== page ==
In the wake of the Brussels attacks, Sen. Ted Cruz says we need to "empower law enforcement to patrol and secure Muslim neighborhoods before they become radicalized." Remember this, the next time you're tempted to think of Ted Cruz as a civil libertarian. And he has the cojones to blame "political correctness" for the attacks! Where was his hysteria after the two Ankara bombings in February and March of this year, the Burkina Faso attack and Istanbul bombing in January, and the Bamako hotel attack of November 2015? Nowhere, that's where -- because only foreigners died in these tragedies. Only getting hysterical when Americans get hurt? Now that's politically correct!
Julian Sanchez seems awfully skeptical that the FBI just discovered a "new" way to crack the San Bernardino shooter's iPhone. The Department of Justice, you recall, served that up as its excuse for asking for a postponement of a hearing it hoped would force Apple to build a "back door" into its iPhone encryption. But, as Mr. Sanchez notes, the FBI has had upwards of two ways to get into the iPhone without needing a master key to get into all iPhones, neither of which you or I would know off the top of our heads, but both of which the FBI would know about, being, you know, in the business of detection and law enforcement. At least nominally, that is.
Ain't nothin' North Carolina can't do that Kansas can't do worse: a pair of "bathroom bills" under consideration in that state would actually allow students to sue their schools for up to $2,500 every time a transgendered student shows up in a bathroom with them. They're calling this a "bounty," but why not also call it a boon for frivolous lawsuits? And when one of the bills talks about the "potential embarrassment, shame, and psychological injury" to the students who are "forced" to "share" a bathroom with transgendered students, right-wingers reveal themselves to be precisely the politically correct weaklings they so often accuse liberals of being.
Wharton County, Texas prosecutor says that county's District Attorney "told him to keep black residents off juries in criminal trials in order to improve the prosecution's chances of winning the case." So they could beat black defendants, you understand. Whether the DA gave "instructions" or "advice," he's broken the law. Boy, it sure is a good thing racism is dead.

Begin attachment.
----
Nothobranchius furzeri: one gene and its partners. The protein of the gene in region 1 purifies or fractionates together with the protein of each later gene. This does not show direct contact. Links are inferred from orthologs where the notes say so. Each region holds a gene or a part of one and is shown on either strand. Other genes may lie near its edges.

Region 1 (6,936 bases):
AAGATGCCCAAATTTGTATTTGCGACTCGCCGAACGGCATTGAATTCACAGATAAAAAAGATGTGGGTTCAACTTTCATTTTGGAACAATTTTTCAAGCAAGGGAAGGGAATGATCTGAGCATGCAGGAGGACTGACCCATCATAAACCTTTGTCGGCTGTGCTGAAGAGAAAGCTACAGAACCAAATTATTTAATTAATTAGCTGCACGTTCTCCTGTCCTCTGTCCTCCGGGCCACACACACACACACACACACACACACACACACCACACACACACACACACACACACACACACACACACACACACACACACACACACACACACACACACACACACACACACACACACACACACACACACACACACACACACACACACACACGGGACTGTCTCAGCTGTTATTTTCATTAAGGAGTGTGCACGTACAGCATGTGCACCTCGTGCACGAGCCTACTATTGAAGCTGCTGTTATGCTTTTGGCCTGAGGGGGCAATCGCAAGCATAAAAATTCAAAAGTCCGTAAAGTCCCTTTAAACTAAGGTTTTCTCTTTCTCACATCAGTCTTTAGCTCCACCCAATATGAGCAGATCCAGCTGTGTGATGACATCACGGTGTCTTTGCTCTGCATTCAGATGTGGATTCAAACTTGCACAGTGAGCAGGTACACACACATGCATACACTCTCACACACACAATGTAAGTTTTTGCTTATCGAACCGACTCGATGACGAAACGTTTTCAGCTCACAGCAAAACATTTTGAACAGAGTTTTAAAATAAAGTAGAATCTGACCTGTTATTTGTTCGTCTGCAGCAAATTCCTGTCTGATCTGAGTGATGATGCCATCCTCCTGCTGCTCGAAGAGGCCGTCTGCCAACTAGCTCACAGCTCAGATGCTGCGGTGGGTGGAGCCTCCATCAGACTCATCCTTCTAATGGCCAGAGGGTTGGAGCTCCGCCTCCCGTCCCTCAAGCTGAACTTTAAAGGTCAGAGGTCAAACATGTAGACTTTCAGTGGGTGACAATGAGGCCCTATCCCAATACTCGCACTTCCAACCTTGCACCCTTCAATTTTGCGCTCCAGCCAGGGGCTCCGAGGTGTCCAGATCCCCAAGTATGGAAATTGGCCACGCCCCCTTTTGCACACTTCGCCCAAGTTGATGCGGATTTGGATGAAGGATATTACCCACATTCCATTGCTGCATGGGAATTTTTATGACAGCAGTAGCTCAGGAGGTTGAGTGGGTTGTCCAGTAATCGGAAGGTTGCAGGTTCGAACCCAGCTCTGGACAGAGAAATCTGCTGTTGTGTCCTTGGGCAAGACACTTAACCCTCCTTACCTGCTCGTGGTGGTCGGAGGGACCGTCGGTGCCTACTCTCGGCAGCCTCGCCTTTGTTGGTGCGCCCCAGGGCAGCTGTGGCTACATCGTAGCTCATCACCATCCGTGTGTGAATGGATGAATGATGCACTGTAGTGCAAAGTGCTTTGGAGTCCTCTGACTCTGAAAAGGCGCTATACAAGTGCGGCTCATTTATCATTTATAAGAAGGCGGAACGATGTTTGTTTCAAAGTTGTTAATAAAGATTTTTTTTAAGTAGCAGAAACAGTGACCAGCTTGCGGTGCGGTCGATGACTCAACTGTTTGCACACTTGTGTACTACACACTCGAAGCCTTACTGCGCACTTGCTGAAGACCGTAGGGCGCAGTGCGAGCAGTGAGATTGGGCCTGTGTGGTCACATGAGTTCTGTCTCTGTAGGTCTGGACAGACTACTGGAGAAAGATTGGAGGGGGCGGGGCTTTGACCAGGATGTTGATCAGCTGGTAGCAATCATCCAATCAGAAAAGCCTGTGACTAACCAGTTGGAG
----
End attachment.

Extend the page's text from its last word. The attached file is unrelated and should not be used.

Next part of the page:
Finally, speaking of the non-death of racism, Dan Baum, writing at Harper's, recounts a 20-plus-year-old conversation with former Watergate co-conspirator John Ehrlichmann where Mr. Ehrlichmann why President Nixon embarked on the first "war on drugs": "The Nixon campaign in 1968, and the Nixon White House after that, had two enemies: the antiwar left and black people. You understand what I’m saying? We knew we couldn’t make it illegal to be either against the war or black, but by getting the public to associate the hippies with marijuana and blacks with heroin, and then criminalizing both heavily, we could disrupt those communities. We could arrest their leaders, raid their homes, break up their meetings, and vilify them night after night on the evening news. Did we know we were lying about the drugs? Of course we did." Nice to have first-person testimony, I suppose, and sadly, it makes sense: Mr. Nixon didn't touch the safety net while President precisely because so many folks were in the streets, so a long-term strategy for discrediting them would be important to the Presidents who would dismantle the safety net. (This covers only the first few paragraphs of Mr. Baum's article, by the way; the rest is a lengthy and thoughtful argument favoring drug legalization.)